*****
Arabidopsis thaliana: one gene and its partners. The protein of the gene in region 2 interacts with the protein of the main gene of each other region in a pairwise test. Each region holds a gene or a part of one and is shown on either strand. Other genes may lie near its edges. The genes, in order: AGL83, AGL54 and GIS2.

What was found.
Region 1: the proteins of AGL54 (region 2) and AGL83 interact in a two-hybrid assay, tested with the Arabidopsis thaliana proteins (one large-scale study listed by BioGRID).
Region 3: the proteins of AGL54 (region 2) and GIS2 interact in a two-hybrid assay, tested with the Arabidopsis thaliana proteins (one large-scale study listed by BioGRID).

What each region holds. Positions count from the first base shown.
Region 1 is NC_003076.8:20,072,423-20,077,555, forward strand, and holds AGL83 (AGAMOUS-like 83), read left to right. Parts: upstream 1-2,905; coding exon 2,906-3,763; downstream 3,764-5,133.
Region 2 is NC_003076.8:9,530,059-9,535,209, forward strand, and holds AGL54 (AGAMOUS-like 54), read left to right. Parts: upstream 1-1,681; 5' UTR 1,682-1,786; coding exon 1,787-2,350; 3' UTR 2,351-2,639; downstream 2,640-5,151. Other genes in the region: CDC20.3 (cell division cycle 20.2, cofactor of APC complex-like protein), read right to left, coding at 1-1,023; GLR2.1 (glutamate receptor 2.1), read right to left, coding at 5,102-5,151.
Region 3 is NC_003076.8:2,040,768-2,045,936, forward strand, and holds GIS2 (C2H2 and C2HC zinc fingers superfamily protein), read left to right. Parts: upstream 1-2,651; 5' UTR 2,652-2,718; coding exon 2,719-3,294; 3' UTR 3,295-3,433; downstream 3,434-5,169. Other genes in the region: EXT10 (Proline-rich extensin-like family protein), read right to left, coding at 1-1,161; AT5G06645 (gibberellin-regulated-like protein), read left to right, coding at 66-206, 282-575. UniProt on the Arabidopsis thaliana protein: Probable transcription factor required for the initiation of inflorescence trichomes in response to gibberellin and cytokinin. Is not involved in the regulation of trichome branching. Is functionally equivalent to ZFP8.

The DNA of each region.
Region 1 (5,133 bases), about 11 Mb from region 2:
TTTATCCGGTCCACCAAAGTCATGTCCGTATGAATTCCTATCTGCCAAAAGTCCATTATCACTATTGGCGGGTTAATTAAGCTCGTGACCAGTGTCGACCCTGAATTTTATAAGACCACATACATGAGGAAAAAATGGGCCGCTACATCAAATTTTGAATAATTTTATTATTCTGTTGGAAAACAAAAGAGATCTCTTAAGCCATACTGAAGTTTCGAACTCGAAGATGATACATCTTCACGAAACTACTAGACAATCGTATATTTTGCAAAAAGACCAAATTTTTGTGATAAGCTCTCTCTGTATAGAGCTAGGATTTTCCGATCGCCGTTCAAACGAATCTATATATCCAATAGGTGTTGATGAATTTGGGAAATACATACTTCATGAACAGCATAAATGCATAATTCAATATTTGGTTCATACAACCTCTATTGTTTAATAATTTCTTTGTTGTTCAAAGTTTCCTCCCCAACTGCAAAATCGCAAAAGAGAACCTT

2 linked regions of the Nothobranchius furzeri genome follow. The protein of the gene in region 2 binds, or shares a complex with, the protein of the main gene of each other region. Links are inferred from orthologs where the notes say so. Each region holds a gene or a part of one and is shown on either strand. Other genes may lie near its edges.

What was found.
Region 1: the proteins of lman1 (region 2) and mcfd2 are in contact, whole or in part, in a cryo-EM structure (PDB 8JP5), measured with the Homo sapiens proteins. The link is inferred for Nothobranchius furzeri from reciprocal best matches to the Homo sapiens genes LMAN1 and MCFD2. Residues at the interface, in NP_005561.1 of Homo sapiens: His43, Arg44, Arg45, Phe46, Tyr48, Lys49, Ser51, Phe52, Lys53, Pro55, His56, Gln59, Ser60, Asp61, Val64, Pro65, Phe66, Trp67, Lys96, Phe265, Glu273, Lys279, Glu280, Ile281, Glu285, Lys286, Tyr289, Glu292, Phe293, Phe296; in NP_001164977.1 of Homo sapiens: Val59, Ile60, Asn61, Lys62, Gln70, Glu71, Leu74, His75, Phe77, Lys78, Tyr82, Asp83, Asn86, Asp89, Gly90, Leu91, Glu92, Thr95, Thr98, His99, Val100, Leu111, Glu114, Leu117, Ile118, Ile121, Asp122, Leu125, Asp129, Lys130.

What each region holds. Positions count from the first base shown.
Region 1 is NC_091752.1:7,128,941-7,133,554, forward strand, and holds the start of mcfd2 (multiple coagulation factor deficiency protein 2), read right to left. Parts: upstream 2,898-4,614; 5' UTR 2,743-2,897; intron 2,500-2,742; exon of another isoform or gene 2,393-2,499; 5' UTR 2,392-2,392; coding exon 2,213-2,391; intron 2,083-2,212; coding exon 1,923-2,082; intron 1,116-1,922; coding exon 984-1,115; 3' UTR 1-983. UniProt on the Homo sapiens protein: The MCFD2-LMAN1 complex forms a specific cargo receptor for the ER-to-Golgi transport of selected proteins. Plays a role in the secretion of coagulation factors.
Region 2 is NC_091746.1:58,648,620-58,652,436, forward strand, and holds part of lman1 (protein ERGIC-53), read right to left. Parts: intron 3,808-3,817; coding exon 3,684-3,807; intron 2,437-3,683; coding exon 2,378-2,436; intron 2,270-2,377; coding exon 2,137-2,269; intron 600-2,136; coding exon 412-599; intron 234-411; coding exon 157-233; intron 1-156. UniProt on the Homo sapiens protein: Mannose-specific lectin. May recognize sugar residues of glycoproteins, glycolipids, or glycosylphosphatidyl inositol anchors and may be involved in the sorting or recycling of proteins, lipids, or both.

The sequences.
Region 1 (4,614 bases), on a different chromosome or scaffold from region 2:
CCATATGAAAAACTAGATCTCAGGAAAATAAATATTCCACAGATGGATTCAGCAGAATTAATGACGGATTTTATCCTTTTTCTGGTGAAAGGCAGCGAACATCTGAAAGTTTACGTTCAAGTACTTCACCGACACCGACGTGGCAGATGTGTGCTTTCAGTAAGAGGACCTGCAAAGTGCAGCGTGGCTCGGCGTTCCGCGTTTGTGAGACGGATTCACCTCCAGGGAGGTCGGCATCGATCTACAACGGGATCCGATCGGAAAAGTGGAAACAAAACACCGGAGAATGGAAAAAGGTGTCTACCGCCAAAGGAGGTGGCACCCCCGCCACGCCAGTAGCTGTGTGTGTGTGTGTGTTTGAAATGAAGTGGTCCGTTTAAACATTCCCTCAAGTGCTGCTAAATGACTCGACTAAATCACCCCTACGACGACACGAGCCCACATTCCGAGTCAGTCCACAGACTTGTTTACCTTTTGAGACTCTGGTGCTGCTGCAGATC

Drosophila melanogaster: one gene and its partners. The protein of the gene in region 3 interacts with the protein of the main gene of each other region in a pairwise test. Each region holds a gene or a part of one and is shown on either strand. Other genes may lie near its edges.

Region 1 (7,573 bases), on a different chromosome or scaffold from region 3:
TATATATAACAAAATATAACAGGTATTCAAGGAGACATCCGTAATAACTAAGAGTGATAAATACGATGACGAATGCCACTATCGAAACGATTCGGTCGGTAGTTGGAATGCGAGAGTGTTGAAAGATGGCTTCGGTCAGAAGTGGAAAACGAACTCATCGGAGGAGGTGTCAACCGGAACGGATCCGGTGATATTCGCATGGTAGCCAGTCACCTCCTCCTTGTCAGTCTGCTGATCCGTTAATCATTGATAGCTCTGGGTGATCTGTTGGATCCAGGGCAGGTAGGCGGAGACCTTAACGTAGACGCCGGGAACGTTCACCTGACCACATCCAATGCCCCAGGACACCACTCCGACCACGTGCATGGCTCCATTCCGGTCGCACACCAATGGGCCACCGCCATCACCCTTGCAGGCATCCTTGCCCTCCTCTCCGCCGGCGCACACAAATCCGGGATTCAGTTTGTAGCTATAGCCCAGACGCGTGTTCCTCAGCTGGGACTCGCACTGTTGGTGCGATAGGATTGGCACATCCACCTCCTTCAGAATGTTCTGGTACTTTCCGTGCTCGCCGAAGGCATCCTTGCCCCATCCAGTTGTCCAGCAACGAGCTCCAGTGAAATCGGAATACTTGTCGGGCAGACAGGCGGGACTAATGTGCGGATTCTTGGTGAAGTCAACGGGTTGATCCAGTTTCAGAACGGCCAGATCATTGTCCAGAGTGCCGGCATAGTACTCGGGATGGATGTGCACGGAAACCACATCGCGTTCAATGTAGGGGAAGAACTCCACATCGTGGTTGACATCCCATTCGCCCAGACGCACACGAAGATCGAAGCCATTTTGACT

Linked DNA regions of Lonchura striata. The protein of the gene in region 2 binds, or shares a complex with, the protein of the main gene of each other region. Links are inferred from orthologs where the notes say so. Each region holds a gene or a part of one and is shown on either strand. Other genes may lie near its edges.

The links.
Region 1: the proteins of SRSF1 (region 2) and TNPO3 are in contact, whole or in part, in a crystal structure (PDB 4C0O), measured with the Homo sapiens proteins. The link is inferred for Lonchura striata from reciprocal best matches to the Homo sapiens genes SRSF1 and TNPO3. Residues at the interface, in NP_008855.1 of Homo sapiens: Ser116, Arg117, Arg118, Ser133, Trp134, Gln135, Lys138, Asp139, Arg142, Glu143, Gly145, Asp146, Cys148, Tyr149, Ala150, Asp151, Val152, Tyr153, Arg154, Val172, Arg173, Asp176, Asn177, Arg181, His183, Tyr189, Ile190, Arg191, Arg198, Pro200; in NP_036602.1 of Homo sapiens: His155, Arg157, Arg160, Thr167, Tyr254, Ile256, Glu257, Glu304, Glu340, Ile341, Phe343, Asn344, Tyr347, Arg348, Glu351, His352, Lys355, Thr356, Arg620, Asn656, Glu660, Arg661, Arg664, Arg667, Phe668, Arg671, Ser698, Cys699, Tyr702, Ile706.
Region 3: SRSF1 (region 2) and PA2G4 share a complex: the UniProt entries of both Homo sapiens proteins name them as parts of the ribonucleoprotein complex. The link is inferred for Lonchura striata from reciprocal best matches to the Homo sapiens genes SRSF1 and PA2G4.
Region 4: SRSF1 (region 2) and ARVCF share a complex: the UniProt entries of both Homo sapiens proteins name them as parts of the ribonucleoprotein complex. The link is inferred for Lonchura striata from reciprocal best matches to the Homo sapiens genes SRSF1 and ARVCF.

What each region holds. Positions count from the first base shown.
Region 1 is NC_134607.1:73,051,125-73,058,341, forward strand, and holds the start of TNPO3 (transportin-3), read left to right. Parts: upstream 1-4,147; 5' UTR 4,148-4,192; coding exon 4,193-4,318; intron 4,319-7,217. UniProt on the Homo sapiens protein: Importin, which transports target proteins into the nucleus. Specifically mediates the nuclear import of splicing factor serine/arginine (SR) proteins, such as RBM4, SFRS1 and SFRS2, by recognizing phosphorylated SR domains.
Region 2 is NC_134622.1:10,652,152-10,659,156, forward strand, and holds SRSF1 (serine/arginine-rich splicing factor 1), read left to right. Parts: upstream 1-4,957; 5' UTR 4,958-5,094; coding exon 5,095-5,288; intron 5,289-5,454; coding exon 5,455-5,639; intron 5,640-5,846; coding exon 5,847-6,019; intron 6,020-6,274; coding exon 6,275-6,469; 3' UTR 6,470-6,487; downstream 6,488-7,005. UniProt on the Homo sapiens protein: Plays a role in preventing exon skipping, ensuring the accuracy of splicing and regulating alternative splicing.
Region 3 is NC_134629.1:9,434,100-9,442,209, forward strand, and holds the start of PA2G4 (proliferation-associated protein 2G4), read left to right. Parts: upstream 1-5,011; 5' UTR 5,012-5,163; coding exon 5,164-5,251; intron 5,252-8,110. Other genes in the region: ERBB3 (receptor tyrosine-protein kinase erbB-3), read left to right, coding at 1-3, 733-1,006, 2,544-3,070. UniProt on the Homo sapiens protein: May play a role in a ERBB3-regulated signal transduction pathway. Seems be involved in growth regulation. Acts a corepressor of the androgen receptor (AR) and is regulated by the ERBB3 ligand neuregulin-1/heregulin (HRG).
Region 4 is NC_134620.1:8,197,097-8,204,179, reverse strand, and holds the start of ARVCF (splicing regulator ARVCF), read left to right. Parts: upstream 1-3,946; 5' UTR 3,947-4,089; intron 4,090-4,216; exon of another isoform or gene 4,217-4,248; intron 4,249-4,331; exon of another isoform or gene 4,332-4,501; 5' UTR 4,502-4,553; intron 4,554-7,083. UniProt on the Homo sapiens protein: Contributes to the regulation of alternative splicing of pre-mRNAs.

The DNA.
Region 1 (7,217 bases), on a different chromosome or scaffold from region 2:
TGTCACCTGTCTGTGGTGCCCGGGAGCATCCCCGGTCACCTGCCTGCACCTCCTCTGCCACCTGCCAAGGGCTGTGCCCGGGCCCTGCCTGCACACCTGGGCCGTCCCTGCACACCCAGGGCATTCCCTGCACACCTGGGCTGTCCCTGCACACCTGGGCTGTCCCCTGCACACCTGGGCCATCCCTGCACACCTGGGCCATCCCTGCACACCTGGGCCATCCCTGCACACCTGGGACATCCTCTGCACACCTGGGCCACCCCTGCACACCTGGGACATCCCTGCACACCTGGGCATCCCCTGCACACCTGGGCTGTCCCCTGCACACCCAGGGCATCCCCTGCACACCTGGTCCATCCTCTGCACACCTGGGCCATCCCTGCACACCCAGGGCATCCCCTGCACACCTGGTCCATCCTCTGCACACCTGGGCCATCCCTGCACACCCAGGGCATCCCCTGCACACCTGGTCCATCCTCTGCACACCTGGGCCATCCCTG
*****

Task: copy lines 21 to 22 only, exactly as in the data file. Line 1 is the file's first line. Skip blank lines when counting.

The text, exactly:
Drosophila melanogaster: one gene and its partners. The protein of the gene in region 3 interacts with the protein of the main gene of each other region in a pairwise test. Each region holds a gene or a part of one and is shown on either strand. Other genes may lie near its edges.

Region 1 (7,573 bases), on a different chromosome or scaffold from region 3: